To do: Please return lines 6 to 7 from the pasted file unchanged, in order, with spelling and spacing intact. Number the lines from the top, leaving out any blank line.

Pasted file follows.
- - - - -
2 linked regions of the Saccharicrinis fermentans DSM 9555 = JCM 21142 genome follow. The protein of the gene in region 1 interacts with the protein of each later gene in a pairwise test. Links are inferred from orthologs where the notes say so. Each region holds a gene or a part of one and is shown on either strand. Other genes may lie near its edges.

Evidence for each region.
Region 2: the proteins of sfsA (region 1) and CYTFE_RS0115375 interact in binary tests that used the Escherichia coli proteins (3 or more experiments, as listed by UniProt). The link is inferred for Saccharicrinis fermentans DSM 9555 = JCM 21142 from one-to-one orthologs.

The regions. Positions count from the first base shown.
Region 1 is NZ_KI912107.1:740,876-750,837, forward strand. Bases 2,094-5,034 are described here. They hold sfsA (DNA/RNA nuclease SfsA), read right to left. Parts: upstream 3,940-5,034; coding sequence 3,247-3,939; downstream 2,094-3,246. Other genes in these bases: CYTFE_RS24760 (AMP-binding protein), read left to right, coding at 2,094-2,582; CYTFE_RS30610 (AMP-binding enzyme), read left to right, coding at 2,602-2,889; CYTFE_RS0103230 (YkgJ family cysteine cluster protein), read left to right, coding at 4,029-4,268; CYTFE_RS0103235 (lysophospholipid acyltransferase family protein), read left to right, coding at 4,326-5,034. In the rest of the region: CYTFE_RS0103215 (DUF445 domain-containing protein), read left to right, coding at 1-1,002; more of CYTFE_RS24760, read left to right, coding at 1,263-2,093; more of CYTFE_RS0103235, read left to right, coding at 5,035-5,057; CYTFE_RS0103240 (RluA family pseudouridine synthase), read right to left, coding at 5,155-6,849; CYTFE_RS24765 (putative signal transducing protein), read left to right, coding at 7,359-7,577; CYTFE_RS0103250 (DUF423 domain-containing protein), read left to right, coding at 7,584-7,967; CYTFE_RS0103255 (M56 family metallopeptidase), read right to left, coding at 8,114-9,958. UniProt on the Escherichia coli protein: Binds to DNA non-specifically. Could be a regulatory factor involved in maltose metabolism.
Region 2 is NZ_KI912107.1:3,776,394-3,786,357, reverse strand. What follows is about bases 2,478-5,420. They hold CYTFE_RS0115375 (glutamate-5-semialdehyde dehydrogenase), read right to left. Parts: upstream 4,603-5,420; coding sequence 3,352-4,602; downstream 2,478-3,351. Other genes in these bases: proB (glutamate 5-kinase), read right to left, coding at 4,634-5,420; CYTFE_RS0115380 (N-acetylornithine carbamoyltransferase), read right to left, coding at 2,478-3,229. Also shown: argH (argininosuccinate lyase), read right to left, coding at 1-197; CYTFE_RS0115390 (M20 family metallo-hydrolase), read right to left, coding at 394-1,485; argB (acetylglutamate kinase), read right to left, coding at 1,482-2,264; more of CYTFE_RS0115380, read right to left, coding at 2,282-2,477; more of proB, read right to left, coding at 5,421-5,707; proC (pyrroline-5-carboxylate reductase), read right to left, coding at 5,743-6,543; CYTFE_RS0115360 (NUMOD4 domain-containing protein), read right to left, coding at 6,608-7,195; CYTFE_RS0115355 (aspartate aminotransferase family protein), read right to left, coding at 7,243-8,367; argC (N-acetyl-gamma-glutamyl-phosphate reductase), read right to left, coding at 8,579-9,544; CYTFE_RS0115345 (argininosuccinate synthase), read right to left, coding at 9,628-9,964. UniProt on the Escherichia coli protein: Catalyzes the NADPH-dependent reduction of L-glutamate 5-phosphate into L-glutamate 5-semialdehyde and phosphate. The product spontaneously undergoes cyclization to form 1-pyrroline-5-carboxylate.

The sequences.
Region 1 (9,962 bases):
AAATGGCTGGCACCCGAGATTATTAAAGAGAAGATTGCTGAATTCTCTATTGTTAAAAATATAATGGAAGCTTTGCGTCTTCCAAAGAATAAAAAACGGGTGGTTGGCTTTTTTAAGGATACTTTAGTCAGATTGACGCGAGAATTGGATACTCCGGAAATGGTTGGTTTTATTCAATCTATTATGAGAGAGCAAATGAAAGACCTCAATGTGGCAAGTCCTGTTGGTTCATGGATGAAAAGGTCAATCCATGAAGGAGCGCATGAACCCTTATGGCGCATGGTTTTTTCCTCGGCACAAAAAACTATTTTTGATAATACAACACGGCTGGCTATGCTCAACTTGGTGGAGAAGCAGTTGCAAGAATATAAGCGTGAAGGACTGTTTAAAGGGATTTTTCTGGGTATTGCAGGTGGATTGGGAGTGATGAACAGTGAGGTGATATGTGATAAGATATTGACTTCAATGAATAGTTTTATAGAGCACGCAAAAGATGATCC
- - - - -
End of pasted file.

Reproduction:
Region 2 is NZ_KI912107.1:3,776,394-3,786,357, reverse strand. What follows is about bases 2,478-5,420. They hold CYTFE_RS0115375 (glutamate-5-semialdehyde dehydrogenase), read right to left. Parts: upstream 4,603-5,420; coding sequence 3,352-4,602; downstream 2,478-3,351. Other genes in these bases: proB (glutamate 5-kinase), read right to left, coding at 4,634-5,420; CYTFE_RS0115380 (N-acetylornithine carbamoyltransferase), read right to left, coding at 2,478-3,229. Also shown: argH (argininosuccinate lyase), read right to left, coding at 1-197; CYTFE_RS0115390 (M20 family metallo-hydrolase), read right to left, coding at 394-1,485; argB (acetylglutamate kinase), read right to left, coding at 1,482-2,264; more of CYTFE_RS0115380, read right to left, coding at 2,282-2,477; more of proB, read right to left, coding at 5,421-5,707; proC (pyrroline-5-carboxylate reductase), read right to left, coding at 5,743-6,543; CYTFE_RS0115360 (NUMOD4 domain-containing protein), read right to left, coding at 6,608-7,195; CYTFE_RS0115355 (aspartate aminotransferase family protein), read right to left, coding at 7,243-8,367; argC (N-acetyl-gamma-glutamyl-phosphate reductase), read right to left, coding at 8,579-9,544; CYTFE_RS0115345 (argininosuccinate synthase), read right to left, coding at 9,628-9,964. UniProt on the Escherichia coli protein: Catalyzes the NADPH-dependent reduction of L-glutamate 5-phosphate into L-glutamate 5-semialdehyde and phosphate. The product spontaneously undergoes cyclization to form 1-pyrroline-5-carboxylate.

The sequences.